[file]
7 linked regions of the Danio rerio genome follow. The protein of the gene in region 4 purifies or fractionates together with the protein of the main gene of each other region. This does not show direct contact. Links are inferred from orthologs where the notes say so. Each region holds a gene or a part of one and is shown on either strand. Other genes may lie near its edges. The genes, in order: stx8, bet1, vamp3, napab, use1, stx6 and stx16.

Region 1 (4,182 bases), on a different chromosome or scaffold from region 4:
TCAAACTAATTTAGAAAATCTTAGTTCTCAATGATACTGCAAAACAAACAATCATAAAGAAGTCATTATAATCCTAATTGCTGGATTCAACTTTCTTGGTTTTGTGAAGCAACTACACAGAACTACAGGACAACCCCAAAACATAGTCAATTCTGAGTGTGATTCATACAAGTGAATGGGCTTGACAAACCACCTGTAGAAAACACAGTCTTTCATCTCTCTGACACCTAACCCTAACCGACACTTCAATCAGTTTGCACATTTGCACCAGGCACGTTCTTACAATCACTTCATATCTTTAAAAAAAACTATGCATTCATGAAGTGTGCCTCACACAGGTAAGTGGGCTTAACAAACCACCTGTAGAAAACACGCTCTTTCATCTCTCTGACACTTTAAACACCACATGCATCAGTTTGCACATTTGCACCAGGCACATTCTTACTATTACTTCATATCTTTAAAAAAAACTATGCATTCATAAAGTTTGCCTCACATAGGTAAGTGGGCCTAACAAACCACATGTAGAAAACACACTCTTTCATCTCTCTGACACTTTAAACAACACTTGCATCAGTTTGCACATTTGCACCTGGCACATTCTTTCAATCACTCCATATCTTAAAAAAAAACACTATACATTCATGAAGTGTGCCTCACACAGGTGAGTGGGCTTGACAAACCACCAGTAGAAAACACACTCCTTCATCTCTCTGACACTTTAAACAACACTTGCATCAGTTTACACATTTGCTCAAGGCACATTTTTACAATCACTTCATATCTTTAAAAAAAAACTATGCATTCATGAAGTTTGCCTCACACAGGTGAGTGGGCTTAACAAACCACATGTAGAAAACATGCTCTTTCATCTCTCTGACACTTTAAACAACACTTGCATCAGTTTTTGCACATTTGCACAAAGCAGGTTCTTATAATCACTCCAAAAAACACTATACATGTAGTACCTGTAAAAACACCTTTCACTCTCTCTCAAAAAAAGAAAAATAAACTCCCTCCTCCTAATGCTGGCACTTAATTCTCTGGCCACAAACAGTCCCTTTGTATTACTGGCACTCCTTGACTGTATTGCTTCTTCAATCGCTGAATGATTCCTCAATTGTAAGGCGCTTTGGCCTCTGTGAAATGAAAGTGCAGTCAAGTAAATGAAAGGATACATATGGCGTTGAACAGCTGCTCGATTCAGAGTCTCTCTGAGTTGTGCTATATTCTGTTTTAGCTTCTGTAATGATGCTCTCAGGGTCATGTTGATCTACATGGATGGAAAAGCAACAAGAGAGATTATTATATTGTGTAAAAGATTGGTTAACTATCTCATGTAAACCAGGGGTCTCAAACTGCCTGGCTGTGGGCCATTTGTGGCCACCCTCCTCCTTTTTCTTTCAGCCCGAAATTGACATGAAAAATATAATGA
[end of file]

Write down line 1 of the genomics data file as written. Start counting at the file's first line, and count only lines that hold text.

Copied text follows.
7 linked regions of the Danio rerio genome follow. The protein of the gene in region 4 purifies or fractionates together with the protein of the main gene of each other region. This does not show direct contact. Links are inferred from orthologs where the notes say so. Each region holds a gene or a part of one and is shown on either strand. Other genes may lie near its edges. The genes, in order: stx8, bet1, vamp3, napab, use1, stx6 and stx16.